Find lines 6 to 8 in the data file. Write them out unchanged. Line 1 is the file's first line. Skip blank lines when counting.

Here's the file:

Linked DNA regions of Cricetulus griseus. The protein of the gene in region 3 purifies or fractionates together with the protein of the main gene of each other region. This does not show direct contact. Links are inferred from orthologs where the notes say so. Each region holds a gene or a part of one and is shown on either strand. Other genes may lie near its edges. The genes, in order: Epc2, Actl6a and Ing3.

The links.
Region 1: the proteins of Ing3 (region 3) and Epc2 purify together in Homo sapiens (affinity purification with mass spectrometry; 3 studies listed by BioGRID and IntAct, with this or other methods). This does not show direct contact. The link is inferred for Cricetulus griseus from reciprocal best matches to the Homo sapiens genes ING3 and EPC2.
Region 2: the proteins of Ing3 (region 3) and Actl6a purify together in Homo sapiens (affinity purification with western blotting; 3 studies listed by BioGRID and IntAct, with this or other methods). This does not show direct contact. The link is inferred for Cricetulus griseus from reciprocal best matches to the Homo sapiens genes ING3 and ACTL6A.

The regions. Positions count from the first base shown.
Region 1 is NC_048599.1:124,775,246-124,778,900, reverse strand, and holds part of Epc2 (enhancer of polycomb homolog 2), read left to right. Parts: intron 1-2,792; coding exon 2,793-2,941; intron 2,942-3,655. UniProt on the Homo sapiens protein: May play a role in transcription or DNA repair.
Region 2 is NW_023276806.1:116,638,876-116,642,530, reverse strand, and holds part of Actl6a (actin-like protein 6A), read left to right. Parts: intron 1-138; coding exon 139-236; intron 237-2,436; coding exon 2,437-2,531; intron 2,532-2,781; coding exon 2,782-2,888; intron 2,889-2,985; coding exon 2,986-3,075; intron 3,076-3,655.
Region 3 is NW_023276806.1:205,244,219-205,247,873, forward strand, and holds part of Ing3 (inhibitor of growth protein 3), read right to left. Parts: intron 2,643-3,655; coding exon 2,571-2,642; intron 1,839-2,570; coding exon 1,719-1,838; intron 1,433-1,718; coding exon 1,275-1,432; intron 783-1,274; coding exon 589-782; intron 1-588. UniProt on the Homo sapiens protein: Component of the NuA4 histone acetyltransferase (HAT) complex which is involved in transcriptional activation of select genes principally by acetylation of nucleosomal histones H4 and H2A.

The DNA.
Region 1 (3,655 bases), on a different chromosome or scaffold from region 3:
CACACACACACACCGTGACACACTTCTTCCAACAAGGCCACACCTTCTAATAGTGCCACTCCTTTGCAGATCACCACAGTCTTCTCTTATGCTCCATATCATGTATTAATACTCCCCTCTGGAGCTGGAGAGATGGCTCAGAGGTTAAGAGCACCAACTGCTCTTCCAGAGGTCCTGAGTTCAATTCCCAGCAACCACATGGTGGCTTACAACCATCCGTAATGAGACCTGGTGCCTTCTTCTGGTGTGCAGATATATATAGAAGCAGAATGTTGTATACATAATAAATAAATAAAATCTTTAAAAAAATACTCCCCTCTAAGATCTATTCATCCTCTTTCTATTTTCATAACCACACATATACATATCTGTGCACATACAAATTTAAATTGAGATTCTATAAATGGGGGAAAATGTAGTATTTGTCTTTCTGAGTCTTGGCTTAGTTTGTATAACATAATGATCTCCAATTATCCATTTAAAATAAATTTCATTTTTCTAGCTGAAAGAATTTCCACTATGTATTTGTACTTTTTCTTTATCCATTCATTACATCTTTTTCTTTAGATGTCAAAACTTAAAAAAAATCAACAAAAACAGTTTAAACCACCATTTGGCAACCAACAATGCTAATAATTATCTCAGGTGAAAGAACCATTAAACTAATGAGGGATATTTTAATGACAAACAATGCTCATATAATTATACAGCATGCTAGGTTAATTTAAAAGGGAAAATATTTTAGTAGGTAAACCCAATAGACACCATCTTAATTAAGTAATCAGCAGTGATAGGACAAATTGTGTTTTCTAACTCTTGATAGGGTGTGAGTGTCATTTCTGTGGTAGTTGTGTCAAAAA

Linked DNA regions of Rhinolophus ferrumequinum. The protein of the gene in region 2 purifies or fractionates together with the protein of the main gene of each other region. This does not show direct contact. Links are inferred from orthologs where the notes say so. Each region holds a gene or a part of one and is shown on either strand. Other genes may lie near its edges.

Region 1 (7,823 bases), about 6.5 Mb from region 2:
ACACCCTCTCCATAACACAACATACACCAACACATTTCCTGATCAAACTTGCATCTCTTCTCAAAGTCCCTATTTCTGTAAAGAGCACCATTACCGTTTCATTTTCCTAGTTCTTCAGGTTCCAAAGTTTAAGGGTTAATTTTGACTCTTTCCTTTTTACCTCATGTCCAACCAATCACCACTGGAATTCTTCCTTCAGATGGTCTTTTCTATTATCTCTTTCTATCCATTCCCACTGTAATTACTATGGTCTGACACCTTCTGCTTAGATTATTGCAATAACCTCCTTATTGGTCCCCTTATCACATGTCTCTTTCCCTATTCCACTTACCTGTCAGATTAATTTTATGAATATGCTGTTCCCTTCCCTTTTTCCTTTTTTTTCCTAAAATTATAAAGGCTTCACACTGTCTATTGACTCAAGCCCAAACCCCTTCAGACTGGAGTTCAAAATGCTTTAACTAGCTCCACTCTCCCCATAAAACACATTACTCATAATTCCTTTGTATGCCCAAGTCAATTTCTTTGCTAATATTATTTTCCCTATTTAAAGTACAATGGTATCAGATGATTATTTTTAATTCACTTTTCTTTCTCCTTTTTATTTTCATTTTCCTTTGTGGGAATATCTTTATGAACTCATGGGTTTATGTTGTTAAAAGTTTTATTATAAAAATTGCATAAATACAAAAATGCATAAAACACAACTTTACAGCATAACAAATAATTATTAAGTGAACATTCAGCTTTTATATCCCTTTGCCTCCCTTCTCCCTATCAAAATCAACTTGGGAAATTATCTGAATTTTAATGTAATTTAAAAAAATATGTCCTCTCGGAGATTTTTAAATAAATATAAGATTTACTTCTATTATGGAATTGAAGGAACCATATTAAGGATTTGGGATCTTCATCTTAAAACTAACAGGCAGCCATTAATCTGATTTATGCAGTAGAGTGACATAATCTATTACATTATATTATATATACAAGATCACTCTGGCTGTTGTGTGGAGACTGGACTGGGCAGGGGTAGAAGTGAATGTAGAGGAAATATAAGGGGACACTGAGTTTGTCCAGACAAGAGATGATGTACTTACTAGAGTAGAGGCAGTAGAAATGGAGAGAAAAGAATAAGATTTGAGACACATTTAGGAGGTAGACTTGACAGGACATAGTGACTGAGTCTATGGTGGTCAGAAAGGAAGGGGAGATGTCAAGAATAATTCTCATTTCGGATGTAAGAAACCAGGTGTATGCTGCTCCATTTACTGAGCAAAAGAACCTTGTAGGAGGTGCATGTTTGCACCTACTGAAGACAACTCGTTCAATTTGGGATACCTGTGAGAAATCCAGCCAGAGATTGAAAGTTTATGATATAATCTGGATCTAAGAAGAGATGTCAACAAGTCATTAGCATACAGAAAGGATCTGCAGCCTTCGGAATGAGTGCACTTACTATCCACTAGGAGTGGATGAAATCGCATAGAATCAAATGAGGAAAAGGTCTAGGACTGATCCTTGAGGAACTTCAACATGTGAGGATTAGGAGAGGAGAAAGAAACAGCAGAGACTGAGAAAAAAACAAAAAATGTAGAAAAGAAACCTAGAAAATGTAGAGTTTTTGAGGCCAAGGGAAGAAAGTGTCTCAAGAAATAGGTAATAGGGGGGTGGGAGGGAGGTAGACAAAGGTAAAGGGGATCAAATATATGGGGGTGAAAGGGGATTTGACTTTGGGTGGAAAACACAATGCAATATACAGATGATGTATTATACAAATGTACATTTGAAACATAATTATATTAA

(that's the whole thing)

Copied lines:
Region 1 is NC_048599.1:124,775,246-124,778,900, reverse strand, and holds part of Epc2 (enhancer of polycomb homolog 2), read left to right. Parts: intron 1-2,792; coding exon 2,793-2,941; intron 2,942-3,655. UniProt on the Homo sapiens protein: May play a role in transcription or DNA repair.
Region 2 is NW_023276806.1:116,638,876-116,642,530, reverse strand, and holds part of Actl6a (actin-like protein 6A), read left to right. Parts: intron 1-138; coding exon 139-236; intron 237-2,436; coding exon 2,437-2,531; intron 2,532-2,781; coding exon 2,782-2,888; intron 2,889-2,985; coding exon 2,986-3,075; intron 3,076-3,655.
Region 3 is NW_023276806.1:205,244,219-205,247,873, forward strand, and holds part of Ing3 (inhibitor of growth protein 3), read right to left. Parts: intron 2,643-3,655; coding exon 2,571-2,642; intron 1,839-2,570; coding exon 1,719-1,838; intron 1,433-1,718; coding exon 1,275-1,432; intron 783-1,274; coding exon 589-782; intron 1-588. UniProt on the Homo sapiens protein: Component of the NuA4 histone acetyltransferase (HAT) complex which is involved in transcriptional activation of select genes principally by acetylation of nucleosomal histones H4 and H2A.